Running in China requires foreign tech companies to submit to strict government censorship and cybersecurity laws. Just ask Apple. The iPhone maker has been criticized by civil rights activists for following the country’s rules aimed at misunderstanding. Over the past few years, Apple has been accused of allowing Chinese censors to remove a podcast app, a raft of mobile games and a map app used by Hong Kong democracy campaigners. Of concern, several revelations detailing its comfortable relationship with the Chinese administration continue to thrive. A damaging new report that unravels the way local data is managed could create yet another ethical nightmare for the company.
Consistent with executed documents examined by The New York Times, Apple has “ceded control” of its data centers in Guiyang – which will reportedly end next month – and in the Inner Mongolia region by the Chinese government.
The compromises reportedly occurred after a law passed in 2016 requiring all “personal information and vital data” collected in China to remain in the country. Afterwards, Apple allegedly moved the ICloud data of its customers in China from servers located overseas to the network of a state-owned company in China, known as Guizhou-Cloud Big Data (GCBD). This was done on the advice of the Chinese team, according to Weather, as part of a project known internally as “Golden Gate.” It also allegedly allowed Apple to protect itself from U.S. laws, which prohibit U.S. companies from providing Chinese law enforcement data.
Apple reportedly tricked the head of the Chinese government over encryption, but eventually moved the digital keys that unlock customers ’private information from the U.S. to China. Alarmed Apple execs spoke out time that the move could “risk customers’ data.”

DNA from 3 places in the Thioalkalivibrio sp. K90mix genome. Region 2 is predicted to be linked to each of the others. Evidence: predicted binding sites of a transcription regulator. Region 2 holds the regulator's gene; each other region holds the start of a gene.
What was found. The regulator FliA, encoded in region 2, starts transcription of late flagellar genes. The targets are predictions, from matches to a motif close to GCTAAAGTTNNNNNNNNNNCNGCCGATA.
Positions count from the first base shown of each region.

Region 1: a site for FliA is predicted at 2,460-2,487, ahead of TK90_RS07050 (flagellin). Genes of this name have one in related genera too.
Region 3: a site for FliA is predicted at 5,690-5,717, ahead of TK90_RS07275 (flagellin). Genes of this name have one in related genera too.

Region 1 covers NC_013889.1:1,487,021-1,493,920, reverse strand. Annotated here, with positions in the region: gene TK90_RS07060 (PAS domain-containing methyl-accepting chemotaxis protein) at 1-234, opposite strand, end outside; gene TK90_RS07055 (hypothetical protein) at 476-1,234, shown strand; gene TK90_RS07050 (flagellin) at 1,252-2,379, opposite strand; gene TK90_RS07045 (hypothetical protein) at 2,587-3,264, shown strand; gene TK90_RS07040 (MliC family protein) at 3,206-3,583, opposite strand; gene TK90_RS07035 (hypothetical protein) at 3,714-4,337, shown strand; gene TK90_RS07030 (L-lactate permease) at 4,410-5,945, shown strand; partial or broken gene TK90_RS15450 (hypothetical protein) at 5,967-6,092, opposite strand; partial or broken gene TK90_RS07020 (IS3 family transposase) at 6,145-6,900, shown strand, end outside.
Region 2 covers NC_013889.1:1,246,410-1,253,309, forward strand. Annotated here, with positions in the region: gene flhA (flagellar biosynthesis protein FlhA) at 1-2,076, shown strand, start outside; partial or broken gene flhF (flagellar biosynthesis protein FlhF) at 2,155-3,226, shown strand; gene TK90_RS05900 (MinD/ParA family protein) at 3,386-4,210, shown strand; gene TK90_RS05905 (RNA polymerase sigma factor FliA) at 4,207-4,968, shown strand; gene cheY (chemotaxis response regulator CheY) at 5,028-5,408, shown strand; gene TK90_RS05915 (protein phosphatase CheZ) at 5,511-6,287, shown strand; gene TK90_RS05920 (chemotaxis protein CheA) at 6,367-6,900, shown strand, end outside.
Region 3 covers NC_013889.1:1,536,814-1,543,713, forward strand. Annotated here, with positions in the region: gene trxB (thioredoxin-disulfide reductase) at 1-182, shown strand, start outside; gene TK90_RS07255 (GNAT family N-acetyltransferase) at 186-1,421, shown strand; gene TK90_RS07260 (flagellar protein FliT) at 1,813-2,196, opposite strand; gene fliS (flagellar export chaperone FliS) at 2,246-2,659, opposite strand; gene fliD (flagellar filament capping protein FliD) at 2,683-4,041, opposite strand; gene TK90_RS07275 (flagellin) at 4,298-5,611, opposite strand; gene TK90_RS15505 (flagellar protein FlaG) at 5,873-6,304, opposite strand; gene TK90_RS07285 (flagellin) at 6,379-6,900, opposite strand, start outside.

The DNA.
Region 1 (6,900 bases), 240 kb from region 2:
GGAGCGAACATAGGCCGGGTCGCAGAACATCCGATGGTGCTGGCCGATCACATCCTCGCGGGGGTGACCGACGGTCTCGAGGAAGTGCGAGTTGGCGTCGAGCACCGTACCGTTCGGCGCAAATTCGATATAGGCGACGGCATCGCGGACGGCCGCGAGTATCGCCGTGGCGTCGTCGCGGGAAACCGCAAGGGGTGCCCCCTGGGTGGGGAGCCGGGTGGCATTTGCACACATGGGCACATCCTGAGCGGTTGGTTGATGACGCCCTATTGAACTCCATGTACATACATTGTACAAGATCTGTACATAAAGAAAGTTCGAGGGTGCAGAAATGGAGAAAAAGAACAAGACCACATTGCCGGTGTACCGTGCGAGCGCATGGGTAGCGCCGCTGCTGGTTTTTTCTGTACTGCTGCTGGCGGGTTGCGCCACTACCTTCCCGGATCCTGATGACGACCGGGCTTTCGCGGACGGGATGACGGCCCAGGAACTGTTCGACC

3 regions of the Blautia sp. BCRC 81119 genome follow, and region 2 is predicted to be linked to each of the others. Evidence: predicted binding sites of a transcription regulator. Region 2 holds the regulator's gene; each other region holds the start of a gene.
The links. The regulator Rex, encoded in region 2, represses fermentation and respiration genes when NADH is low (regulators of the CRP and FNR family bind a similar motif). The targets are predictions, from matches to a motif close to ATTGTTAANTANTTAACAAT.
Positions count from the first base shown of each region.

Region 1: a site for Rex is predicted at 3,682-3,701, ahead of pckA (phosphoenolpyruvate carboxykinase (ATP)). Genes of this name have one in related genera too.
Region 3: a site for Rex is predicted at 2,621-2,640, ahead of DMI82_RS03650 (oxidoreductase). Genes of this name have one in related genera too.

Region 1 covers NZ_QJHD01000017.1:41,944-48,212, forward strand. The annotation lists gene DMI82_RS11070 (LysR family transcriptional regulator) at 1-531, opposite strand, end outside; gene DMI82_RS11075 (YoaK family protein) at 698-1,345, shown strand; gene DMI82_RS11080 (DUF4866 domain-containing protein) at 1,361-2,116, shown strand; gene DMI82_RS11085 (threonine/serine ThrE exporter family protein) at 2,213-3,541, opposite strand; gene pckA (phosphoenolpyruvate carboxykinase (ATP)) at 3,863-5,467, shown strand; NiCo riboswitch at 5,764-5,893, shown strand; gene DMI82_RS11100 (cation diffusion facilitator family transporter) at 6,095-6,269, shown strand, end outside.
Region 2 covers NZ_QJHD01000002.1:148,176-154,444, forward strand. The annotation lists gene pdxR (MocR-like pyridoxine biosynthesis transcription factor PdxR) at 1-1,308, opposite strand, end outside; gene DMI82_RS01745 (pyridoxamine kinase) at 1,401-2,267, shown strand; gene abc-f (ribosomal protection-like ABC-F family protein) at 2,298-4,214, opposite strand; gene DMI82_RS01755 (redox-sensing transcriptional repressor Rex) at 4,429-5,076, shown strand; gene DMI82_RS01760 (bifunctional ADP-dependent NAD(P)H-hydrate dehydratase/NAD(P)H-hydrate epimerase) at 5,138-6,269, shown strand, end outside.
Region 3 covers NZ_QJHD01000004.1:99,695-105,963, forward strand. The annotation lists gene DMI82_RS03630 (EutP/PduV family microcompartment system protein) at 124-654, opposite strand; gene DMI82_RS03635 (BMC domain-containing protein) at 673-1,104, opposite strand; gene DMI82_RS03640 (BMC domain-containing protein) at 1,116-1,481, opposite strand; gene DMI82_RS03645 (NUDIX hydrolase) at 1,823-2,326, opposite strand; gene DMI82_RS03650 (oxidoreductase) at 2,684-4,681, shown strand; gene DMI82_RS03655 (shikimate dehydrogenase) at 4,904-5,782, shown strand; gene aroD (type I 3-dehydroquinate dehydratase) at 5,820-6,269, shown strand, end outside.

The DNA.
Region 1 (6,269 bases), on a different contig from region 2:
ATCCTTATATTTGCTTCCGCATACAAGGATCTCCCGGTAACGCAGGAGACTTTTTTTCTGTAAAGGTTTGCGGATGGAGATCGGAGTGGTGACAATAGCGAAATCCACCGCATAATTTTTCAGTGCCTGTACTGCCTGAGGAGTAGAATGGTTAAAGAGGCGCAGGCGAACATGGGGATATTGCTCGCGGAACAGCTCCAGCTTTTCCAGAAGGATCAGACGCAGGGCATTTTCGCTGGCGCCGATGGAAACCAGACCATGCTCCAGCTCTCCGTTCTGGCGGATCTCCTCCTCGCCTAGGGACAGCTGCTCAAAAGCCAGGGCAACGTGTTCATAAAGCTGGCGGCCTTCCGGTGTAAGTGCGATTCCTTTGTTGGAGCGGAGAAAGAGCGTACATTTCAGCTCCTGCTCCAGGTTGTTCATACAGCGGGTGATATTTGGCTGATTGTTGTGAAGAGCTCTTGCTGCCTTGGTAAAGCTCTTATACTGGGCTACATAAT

It warned Chinese users of changes as part of new iCloud terms and conditions listing GCBD as a service provider and Apple as “an additional party.” Apple told customers the update was to “improve iCloud services in mainland China and comply with Chinese regulations.”
However, the publication admitted that it found no evidence that the Chinese government had access to the information. However, the underlying issue is that officials can still request data from local companies under the country’s strict surveillance laws – the same rules that are used to justify bans against Huawei of the US and its allies.
Another, arguably larger, concern is the type of encryption tech used by Apple in China. After the Chinese government banned the current iCloud system, Apple allegedly planned to build new security devices for storing data using an older version of iOS and a low-cost hardware originally built for the Apple TV. Needless to say, the dated tech has security experts pointing out that hardware modules pose a minefield in cybersecurity and can be easily broken by hackers.
Apple has denied the allegations made in the report. The company said it designed iCloud security “in such a way that only Apple has control over the encryption keys.” Added to this are some of the documents viewed on time out of date and that Chinese data centers “reflect our latest and most sophisticated protections.” In addition, the company says it keeps all third parties connected from the internal network.
Violating its data management, Apple also continued to actively remove the software in accordance with the instructions of China’s sensors. A time the analysis found that thousands of apps have disappeared from Apple’s App Store over the past several years, more than previously known. They include foreign news services, gay dating and encrypted messaging apps. It also blocked apps about the Dalai Lama, the spiritual head of Tibetan Buddhism who fled China in 1959 after a failed uprising against Chinese rule.
Apple disputed the numbers time, claiming that some developers have removed their own apps from China. It said that since 2017 70 news apps have been taken down in response to demands by the Chinese government. According to Apple, most of the apps it removes for the Chinese government are gambling -related or pornographic or run without a government license, such as loan services and livestreaming apps.
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